Girl (14) almost blinded after being attacked with firework on way to school
An outraged mother says her 14-year-old daughter is lucky not to have been left blinded or severely disabled after she narrowly avoided being hit in the face by a firework.
Claire McVeigh's daughter Sophie, a pupil at Ballymena Academy in Northern Ireland, has been left in shock after the early morning incident on Wednesday, which is understood to have occurred when a child took a lit firework out of his pocket and threw it away.
She said that her daughter had looked up to see the firework shooting towards her face, forcing her to duck and to pull her 13-year-old friend out of the way to avoid injury.
"Sophie and her friend went to The Kiosk shop to get sweets before school. They were standing outside the shop and suddenly she saw a firework coming towards her," Ms McVeigh said.
"Sophie ducked or it would have been straight into her face, but her friend didn't see it, so she grabbed him and pulled him down too.
"The firework landed behind them, and it was so close that the sparks were flying out over them.
"She didn't see who lit or threw the firework and there were pupils from several local schools there, but she shouted to the boys standing where it came from and they all laughed; they didn't care that it was dangerous.
"Sophie could have been blinded or permanently disfigured - it was just down to luck."
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After receiving a tearful phone call from her traumatised daughter, she reported the incident to Ballymena Academy.
She says she has since heard that anti-social behaviour by schoolchildren such as letting off fireworks, fighting and throwing bottles occurs regularly at Ballymena station, and fears that it is "only a matter of time before someone is seriously hurt".
"I was told that they have been letting off fireworks every day for the past few days, and that small area is always packed with schoolkids, increasing the chances that someone will be injured," she said.
"I would like to see a crackdown with more police patrols and teachers in the station to prevent this behaviour.
"I also think Translink needs to act. This isn't an isolated incident."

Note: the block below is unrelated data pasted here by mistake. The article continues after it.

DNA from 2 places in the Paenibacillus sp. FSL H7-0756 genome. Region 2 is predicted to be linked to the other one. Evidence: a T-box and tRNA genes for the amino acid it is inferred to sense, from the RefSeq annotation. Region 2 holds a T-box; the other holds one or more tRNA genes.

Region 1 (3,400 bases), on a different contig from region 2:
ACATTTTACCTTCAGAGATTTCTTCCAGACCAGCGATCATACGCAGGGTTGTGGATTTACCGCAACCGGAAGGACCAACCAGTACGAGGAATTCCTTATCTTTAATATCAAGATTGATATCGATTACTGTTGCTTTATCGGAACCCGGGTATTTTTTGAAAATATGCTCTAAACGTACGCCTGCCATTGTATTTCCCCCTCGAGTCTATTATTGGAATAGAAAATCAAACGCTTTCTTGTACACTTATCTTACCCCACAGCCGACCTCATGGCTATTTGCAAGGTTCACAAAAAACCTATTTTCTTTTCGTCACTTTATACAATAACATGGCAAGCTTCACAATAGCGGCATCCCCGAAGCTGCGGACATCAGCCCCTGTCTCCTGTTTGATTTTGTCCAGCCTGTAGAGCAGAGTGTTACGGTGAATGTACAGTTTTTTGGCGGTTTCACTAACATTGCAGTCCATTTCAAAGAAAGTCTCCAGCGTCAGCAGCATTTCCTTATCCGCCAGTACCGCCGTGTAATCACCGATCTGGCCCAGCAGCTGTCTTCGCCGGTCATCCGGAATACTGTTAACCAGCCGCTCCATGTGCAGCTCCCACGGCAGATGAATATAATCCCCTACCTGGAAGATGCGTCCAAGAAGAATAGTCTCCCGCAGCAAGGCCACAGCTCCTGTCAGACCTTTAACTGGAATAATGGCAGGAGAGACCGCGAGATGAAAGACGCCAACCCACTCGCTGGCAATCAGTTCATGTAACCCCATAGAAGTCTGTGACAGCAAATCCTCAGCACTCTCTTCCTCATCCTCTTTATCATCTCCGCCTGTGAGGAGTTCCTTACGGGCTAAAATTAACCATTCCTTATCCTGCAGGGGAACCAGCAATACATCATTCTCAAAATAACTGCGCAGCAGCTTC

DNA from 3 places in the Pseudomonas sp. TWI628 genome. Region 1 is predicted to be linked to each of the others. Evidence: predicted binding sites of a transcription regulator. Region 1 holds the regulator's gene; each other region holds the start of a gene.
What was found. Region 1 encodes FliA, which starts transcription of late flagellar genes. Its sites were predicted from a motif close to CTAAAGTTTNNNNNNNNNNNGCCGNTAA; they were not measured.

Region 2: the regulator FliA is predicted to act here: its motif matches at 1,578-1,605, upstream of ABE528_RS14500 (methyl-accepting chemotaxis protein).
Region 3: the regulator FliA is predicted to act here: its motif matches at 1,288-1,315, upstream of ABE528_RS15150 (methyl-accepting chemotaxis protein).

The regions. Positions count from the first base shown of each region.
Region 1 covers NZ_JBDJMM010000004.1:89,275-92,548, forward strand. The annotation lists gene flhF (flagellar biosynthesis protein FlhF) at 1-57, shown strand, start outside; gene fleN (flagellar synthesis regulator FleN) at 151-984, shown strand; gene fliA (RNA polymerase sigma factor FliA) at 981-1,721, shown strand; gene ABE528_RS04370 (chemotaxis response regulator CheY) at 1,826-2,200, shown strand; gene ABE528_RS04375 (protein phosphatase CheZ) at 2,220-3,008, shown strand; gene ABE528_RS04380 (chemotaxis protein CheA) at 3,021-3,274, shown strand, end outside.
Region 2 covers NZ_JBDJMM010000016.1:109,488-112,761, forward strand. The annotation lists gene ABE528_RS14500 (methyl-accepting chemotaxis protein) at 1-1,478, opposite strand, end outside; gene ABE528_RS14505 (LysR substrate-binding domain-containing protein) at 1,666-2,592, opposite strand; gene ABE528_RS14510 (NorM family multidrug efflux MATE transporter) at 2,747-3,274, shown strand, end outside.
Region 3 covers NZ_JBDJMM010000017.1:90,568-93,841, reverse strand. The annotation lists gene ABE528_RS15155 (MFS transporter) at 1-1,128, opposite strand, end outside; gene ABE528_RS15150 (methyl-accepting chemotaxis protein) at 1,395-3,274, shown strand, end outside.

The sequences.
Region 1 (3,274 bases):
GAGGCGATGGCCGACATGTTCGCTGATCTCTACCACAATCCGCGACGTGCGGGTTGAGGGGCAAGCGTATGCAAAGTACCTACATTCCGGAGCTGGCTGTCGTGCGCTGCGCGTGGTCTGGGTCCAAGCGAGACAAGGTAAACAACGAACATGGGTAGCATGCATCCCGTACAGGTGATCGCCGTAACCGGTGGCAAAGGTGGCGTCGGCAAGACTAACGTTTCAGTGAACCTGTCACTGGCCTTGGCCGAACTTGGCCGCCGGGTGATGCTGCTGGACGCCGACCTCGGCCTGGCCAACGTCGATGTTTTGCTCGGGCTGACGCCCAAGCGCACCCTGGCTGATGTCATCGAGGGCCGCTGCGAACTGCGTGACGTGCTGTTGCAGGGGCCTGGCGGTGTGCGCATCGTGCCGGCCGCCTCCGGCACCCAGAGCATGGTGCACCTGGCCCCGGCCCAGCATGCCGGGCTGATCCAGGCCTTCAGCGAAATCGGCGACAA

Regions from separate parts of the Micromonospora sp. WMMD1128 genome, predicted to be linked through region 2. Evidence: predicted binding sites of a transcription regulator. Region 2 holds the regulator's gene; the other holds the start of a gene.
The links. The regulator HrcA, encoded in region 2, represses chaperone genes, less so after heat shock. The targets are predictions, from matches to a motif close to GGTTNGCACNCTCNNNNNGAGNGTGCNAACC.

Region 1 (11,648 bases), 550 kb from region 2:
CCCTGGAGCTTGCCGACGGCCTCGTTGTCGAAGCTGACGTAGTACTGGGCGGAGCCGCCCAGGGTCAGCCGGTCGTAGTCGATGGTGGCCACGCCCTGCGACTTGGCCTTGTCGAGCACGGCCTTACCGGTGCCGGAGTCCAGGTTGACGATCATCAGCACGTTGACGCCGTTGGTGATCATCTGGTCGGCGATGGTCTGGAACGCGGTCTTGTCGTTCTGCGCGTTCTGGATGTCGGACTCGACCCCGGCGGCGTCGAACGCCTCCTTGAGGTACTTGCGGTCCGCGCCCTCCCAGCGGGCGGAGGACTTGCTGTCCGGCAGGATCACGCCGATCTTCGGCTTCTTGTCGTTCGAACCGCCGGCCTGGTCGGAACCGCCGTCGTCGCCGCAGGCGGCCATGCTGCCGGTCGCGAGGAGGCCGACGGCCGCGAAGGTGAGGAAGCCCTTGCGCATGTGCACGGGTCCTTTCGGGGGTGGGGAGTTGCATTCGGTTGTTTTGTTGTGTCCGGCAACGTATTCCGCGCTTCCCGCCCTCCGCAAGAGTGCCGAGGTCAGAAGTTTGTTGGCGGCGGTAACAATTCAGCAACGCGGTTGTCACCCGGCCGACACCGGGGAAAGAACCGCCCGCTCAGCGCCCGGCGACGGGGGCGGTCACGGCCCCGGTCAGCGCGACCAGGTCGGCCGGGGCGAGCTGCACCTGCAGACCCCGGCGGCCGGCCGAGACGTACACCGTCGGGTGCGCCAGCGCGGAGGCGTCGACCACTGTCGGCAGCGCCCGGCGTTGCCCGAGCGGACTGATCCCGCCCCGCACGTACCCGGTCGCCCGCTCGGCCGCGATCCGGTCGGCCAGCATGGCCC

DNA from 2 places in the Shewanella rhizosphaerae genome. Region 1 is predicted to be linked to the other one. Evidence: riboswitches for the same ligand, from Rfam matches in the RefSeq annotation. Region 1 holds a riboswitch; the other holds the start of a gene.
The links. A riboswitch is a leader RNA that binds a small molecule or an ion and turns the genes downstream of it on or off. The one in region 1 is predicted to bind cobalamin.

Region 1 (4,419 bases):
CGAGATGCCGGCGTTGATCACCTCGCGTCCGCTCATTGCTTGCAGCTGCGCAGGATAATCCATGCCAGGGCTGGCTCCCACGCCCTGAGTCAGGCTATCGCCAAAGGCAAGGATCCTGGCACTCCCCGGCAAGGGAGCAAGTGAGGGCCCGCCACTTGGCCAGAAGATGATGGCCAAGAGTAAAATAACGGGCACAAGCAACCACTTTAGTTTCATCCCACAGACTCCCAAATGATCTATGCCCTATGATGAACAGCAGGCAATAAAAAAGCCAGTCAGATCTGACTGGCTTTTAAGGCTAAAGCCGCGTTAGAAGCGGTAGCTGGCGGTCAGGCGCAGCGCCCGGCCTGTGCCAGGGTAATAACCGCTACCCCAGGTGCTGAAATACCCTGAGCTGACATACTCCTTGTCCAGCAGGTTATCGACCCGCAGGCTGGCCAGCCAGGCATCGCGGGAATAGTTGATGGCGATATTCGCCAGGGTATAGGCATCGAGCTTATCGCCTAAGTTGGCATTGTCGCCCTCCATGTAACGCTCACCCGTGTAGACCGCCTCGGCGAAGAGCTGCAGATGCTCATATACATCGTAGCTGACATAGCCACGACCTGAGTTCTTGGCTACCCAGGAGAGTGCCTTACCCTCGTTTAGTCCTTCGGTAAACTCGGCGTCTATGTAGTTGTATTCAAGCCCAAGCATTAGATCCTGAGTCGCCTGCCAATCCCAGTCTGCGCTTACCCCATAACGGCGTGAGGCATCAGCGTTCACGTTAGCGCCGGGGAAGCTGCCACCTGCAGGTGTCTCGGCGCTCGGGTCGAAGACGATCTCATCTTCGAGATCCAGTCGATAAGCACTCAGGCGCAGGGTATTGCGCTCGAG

Ballymena Academy principal Stephen Black said it was "terrible that someone would endanger another young person" and called the incident "reckless". "There's no indication which school those responsible belong to," he added. "I was down at the bus station myself this morning (Thursday) and at certain times of the year there is additional support from the schools.
"We have discussed the use of fireworks in school assemblies, and we take any anti-social behaviour very, very seriously. We would liaise with Translink over any incidents that are drawn to our attention. We have limited powers outside of school grounds."
The PSNI said it had received a report of youths in school uniforms throwing fireworks in the Galgorm Road area on Wednesday morning.
It said that the matter had been passed to neighbourhood policing officers "who will carry out enquiries into the matter and take steps to prevent further incidents from occurring".
Neighbourhood policing team Inspector Michael Simpson said that it was "illegal to possess, sell, handle or use fireworks if you do not have a licence", and those breaking the law could be fined up to £5,000.
Translink said it had received reports of an incident involving schoolchildren using fireworks in the vicinity of Ballymena bus and train stations on Wednesday morning.
It added that it was working with the PSNI, community representatives and councillors to tackle anti-social behaviour, and urged parents to monitor their children's whereabouts and behaviour.
Anyone with information can contact police on 101, or Crimestoppers anonymously on 0800 555 111.